Dark Regions Interview

Look, it’s a new interview with me! This one, by Brian M. Sammons, appears on the Dark Regions website.

Check it out HERE!

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January 29

On Facebook, my favorite place outside of the real world, H. Michael Casper asked whatever happened to my vampire novel. Instead of a succinct response on social media, I’ve decided to do a rambling response here.

My young adult novels are contracted before they’re written. So I sold How You Ruined My Life based on a couple of sample chapters and a synopsis, and I had a deadline, and though I wasn’t locked in to every plot detail, I was expected to turn in a book that bore a reasonably strong resemblance to the novel I’d pitched.

The same was true for most of my adult work. Though the digital editions of books like Wolf Hunt 2 and Blister were self-published, the print editions came first, and I was obligated to deliver a book called Wolf Hunt 2 to the publisher or they would send men in dark suits to my place of residence in the middle of the night.

When my dad died, it put me behind on all of my writing, and soon I had deadlines bouncing into other deadlines. My publishers, not being complete monsters, didn’t say, “Sorry, dude, your dead father ain’t our problem,” but it was still a pretty stressful few months as I tried to get caught up.

Finally I did, and I decided that my life would be jollier with fewer deadlines. Now, writing is my only source of income, and I’m not a New York Times bestselling author, so “I want fewer deadlines” is not the same as “I shall tinker at the keyboard at my leisure, sipping sparkling water as I await the moment where the muse doth grace me with its presence.” I still have to crank ’em out. I just decided to go with a “I’ll worry about the print edition after the book is done” model.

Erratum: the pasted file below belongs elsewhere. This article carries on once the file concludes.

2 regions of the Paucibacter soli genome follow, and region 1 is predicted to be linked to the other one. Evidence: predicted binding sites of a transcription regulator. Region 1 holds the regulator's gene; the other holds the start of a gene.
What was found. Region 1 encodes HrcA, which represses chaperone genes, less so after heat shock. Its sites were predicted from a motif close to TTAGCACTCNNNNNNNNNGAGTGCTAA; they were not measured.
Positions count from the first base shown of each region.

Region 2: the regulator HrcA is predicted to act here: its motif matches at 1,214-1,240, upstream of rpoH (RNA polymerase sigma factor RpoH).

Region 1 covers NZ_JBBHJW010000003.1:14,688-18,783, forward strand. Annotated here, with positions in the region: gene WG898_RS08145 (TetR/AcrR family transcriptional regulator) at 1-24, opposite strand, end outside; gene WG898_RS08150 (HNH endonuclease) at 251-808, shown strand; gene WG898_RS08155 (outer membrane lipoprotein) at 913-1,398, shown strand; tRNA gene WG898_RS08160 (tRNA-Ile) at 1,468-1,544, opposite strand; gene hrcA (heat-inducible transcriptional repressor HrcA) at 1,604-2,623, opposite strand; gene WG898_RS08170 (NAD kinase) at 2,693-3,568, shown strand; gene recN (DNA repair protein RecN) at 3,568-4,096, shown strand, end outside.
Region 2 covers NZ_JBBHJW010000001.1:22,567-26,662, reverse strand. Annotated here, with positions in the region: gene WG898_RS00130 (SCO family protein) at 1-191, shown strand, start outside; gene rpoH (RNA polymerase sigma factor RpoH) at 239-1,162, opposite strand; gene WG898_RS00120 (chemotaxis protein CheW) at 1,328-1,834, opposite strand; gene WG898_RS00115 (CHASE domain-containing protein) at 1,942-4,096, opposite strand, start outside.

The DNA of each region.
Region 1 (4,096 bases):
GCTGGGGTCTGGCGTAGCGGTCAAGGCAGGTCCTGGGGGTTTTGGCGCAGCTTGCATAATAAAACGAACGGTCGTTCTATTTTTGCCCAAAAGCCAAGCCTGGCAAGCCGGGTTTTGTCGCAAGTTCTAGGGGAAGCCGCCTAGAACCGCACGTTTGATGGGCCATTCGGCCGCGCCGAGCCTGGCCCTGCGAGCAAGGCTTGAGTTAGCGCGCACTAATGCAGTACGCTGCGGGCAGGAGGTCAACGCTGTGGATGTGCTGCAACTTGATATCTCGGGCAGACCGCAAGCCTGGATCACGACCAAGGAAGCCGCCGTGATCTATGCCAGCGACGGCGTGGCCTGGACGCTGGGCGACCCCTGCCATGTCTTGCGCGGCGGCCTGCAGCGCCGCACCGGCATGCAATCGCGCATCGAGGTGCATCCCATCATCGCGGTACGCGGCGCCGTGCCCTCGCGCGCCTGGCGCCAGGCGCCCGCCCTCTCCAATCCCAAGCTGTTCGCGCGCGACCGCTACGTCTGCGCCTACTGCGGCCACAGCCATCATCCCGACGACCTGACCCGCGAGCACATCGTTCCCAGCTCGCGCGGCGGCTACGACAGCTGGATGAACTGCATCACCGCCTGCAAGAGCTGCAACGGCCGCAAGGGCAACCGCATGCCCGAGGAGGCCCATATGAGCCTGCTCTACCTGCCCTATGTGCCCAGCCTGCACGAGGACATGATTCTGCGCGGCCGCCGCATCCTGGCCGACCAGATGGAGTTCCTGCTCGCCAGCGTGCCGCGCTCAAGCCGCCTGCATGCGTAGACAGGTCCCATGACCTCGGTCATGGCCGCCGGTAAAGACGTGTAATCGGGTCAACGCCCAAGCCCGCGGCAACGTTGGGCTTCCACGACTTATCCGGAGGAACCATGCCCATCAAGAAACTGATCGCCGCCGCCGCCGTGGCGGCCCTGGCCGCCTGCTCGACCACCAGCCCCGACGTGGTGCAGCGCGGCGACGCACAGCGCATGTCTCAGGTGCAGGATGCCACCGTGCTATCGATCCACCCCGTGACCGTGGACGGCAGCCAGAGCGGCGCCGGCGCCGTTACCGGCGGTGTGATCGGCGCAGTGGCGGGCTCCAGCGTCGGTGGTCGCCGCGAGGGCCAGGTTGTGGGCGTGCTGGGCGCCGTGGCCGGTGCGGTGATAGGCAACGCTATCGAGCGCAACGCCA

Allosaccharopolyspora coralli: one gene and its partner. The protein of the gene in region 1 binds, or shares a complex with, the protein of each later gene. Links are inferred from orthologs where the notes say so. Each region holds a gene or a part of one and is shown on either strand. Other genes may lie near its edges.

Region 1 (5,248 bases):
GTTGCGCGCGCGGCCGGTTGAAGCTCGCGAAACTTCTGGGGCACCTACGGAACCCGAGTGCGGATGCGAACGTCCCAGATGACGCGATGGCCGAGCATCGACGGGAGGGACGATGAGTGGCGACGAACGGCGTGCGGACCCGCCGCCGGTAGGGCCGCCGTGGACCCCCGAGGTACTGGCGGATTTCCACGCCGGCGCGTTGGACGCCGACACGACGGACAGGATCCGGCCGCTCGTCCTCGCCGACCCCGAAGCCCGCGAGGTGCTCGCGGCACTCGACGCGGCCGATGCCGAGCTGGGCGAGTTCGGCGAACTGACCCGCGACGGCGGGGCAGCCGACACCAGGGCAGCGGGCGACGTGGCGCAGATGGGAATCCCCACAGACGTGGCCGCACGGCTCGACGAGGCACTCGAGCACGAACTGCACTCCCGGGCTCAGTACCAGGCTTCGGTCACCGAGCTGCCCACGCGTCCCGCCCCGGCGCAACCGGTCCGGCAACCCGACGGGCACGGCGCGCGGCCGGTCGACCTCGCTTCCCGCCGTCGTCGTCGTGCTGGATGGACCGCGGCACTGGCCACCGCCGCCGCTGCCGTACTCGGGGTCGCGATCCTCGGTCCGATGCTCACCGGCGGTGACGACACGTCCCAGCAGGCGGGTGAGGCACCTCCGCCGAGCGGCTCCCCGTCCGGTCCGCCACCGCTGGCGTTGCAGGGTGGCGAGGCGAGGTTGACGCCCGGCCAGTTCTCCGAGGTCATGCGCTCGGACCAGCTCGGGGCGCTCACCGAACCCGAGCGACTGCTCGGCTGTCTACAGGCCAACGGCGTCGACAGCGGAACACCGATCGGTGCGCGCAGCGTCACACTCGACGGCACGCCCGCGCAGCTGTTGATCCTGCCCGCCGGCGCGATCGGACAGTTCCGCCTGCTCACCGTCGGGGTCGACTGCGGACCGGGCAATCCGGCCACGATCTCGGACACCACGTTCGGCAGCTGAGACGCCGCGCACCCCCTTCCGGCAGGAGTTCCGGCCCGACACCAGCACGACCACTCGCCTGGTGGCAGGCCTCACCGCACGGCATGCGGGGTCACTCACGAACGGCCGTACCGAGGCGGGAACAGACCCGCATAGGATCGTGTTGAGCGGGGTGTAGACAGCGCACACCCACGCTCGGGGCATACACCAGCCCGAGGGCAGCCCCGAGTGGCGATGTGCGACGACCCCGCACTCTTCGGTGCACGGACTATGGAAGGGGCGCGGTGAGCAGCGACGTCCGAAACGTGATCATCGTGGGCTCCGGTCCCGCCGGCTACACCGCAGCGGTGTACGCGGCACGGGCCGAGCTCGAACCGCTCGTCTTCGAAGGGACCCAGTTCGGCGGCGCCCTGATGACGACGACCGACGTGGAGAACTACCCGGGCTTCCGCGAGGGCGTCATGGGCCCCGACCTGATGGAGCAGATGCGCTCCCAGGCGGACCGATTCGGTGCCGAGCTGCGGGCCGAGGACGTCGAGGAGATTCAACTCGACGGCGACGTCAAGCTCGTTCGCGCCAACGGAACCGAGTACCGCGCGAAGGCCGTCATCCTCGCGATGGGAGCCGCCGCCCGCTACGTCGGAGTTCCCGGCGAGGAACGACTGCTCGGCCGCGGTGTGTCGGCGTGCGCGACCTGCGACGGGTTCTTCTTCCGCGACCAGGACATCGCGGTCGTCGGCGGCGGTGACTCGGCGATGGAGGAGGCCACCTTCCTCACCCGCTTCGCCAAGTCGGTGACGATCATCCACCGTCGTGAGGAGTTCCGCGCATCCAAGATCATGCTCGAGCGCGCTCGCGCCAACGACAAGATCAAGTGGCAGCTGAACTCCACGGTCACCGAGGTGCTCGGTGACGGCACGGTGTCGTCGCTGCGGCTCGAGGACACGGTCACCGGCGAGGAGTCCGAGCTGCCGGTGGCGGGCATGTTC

Which basically means that I can write whatever I want, within the parameters of knowing that Blister sold extremely well and Kumquat sold poorly, so if I want to keep paying my rent I’d be wise to write more Blisters and fewer Kumquats.

So one fine day I came up with a cool idea for a vampire novel called Miles of Night, one that’s basically a 300-page action sequence. It’s awesome. You’ll love it. I announced that I was working on it, without sharing any plot details beyond “vampire novel.” No projected publication date.

Writing a book where the action never lets up is tough, and I thought I would also enjoy working on a slow burn, dialogue-driven haunted house novel when I needed a break. Sick House was supposed to be a side project. But two things happened:

  1. I started to really, really like Sick House.
  2. I had the idea to turn it into something that played by the rules of the “home invasion” sub-genre instead of a typical ghost story.

I decided to promote Sick House to my main project. Since nobody was screaming “Where the hell is Miles of Night, you contract-breaching bastard???” I could do that.